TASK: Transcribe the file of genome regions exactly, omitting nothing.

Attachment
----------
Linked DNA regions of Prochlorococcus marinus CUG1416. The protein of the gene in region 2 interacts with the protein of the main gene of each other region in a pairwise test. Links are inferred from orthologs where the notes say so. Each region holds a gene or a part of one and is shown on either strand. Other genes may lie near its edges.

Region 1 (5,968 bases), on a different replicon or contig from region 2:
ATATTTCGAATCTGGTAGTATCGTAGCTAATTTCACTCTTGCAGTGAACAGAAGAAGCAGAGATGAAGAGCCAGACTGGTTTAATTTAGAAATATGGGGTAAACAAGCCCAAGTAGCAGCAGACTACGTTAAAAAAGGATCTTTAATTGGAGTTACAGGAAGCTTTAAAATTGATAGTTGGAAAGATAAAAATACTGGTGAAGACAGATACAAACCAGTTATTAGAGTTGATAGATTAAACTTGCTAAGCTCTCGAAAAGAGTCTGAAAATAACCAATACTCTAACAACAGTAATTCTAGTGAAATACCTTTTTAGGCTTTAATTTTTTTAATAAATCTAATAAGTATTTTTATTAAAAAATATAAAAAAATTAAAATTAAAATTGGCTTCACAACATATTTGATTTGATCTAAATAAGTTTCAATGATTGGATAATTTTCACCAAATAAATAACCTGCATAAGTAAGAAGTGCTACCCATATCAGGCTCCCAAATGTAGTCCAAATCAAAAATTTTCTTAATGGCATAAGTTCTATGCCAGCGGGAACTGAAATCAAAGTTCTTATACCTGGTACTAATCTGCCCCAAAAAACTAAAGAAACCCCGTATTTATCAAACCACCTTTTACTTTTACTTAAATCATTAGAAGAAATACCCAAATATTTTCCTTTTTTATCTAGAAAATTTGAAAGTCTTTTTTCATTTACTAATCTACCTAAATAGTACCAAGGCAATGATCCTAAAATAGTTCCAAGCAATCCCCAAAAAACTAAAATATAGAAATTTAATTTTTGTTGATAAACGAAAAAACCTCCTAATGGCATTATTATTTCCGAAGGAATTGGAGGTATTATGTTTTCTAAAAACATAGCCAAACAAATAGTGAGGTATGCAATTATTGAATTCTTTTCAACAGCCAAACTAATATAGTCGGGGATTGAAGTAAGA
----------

Linked DNA regions of Prochlorococcus marinus CUG1416. The protein of the gene in region 2 interacts with the protein of the main gene of each other region in a pairwise test. Links are inferred from orthologs where the notes say so. Each region holds a gene or a part of one and is shown on either strand. Other genes may lie near its edges.

Region 1 (5,968 bases), on a different replicon or contig from region 2:
ATATTTCGAATCTGGTAGTATCGTAGCTAATTTCACTCTTGCAGTGAACAGAAGAAGCAGAGATGAAGAGCCAGACTGGTTTAATTTAGAAATATGGGGTAAACAAGCCCAAGTAGCAGCAGACTACGTTAAAAAAGGATCTTTAATTGGAGTTACAGGAAGCTTTAAAATTGATAGTTGGAAAGATAAAAATACTGGTGAAGACAGATACAAACCAGTTATTAGAGTTGATAGATTAAACTTGCTAAGCTCTCGAAAAGAGTCTGAAAATAACCAATACTCTAACAACAGTAATTCTAGTGAAATACCTTTTTAGGCTTTAATTTTTTTAATAAATCTAATAAGTATTTTTATTAAAAAATATAAAAAAATTAAAATTAAAATTGGCTTCACAACATATTTGATTTGATCTAAATAAGTTTCAATGATTGGATAATTTTCACCAAATAAATAACCTGCATAAGTAAGAAGTGCTACCCATATCAGGCTCCCAAATGTAGTCCAAATCAAAAATTTTCTTAATGGCATAAGTTCTATGCCAGCGGGAACTGAAATCAAAGTTCTTATACCTGGTACTAATCTGCCCCAAAAAACTAAAGAAACCCCGTATTTATCAAACCACCTTTTACTTTTACTTAAATCATTAGAAGAAATACCCAAATATTTTCCTTTTTTATCTAGAAAATTTGAAAGTCTTTTTTCATTTACTAATCTACCTAAATAGTACCAAGGCAATGATCCTAAAATAGTTCCAAGCAATCCCCAAAAAACTAAAATATAGAAATTTAATTTTTGTTGATAAACGAAAAAACCTCCTAATGGCATTATTATTTCCGAAGGAATTGGAGGTATTATGTTTTCTAAAAACATAGCCAAACAAATAGTGAGGTATGCAATTATTGAATTCTTTTCAACAGCCAAACTAATATAGTCGGGGATTGAAGTAAGA